EU Ambassador to Afghanistan Vygaudas Ušackas: Progress evident but fragile

EU Ambassador to Afghanistan Vygaudas Ušackas: Progress evident but fragile

Lithuanian diplomat Vygaudas Ušackas, the European Union's (EU) outgoing Ambassador to Afghanistan, says that the progress made in the country is evident, yet fragile and still to be secured. 


In an interview to BNS on Monday, the last day of his term, he stressed that the 2014 presidential election will be highly important in the efforts to achieve a greater degree of stability.


"The progress made over the past several years is obvious but fragile and unsecured," Ušackas said after heading the EU mission in Kabul for 3.5 years.


In his words, the natural resource-rich Afghanistan could grow to thrive over a few decades.


"Afghanistan is on the Mendeleev Table with the largest amounts of oil, gold, coal, gas, lithium, rare metals, etc. The country has the potential of becoming the Qatar or the United Arab Emirates of Central Asia," the outgoing ambassador said.


He said this would take security, stability, infrastructure, and a favorable legal base, in addition to qualified bureaucracy and labor force.


"I am realistic and understand well that even in a favorable situation, Afghanistan will require several decades to come where the United Arab Emirates or Qatar were 30 years ago. However, if we helped the country draw guidelines of economic and political development in this direction, it is already a great achievement," he said.


At the same time, the ambassador said that Afghans will receive more than 6 billion US dollars in aid from the international community and will have to fight corruption, improve women's situation and rights, build a favorable environment for domestic and foreign investments.


"By creating preconditions for development of stability, the EU and other countries have committed themselves to supporting Afghanistan financially, strengthening security forces and administrative capacities for the coming 10 years. We will also help and support the reconciliation process executed by Afghans," Usackas said.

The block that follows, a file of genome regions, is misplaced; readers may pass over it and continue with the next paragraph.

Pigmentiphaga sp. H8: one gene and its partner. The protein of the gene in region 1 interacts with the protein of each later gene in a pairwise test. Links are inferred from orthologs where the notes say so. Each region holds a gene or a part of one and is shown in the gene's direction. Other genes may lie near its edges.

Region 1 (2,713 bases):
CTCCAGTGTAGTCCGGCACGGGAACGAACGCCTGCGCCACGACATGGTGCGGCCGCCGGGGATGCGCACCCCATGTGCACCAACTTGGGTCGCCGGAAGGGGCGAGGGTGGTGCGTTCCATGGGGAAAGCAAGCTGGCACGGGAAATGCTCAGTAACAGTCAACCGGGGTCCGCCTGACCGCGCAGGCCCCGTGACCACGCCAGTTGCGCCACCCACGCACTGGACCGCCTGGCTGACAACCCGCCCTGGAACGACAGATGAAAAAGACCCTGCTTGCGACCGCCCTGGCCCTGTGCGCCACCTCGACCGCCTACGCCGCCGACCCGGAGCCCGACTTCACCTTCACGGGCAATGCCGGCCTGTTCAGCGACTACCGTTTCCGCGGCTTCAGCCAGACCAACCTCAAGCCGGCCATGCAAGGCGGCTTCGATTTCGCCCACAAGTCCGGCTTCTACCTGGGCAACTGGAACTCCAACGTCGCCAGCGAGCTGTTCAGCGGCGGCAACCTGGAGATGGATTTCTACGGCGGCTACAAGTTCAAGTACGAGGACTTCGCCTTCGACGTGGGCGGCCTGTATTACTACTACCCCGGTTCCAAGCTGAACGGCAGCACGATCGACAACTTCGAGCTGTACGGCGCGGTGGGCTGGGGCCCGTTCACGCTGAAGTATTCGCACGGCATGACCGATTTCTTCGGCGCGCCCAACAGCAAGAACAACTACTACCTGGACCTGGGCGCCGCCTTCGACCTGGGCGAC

According to Ušackas, constructive role of countries in the region to achieve the peace agreement between the Afghan government and Taliban is very important.


"The peace process will have to ensure respect of human rights, military actions and discontinued connections with international terrorist organizations, as well as abidance by the Constitution of Afghanistan," he said.


Lithuania should join new NATO mission


Lithuania would benefit from participating in a new NATO training mission and appointing a commercial attaché to Kabul, Ušackas believes.


"Lithuania should continue a few ways of participation in Afghanistan," the diplomat told BNS on the last day of his term as EU ambassador to Kabul.


"Firstly, supporting the training of Afghanistan's military forces by participating in the NATO Resolute Support mission. Secondly, keeping a special diplomatic mission in Kabul, appointing a commercial attaché to help Lithuanian companies find business niches and participate in rebuilding and investment projects in the country and the region," Ušackas said.


In his words, Lithuania should also continue development cooperation projects via EU programs and share regional cooperation experience.


During its EU Council presidency in the second half of 2013, Lithuania may influence the discussion among EU member-states on EU policies regarding Afghanistan and the rest of the region after 2014, according to the diplomat.


"Our continued participation will not only give meaning to our long-term support for Afghanistan and create additional preconditions for the political and economic agenda and search for potentially joint projects, and realization of the projects with countries of special importance, India, China, Russia, Pakistan and maybe later with Iran, countries in Central Asia, etc. The Lithuanian participation to support further development of Afghanistan and the region will reinforce our credential as a reliable partner and ally of NATO and the EU," Ušackas said.


Lithuania will shortly finish its mission in Afghanistan's Ghor province that it started in 2005. The main task of the civilian and military mission was to help the Afghan administration to expand its influence in the province, ensure security and create suitable conditions for provincial reconstruction.


Lithuania operates a Special Operations Squadron in southern Afghanistan, Lithuanian troops also train Afghan helicopter pilots in Kandahar, small groups of Lithuanian soldiers also serve in a few other locations.


The NATO-led international mission will withdraw from Afghanistan by the end of 2014. The United States and Afghanistan are currently negotiating an agreement that would allow NATO to continue a smaller training mission after 2014.


On September 1, Ušackas will take the post of EU ambassador to Russia.






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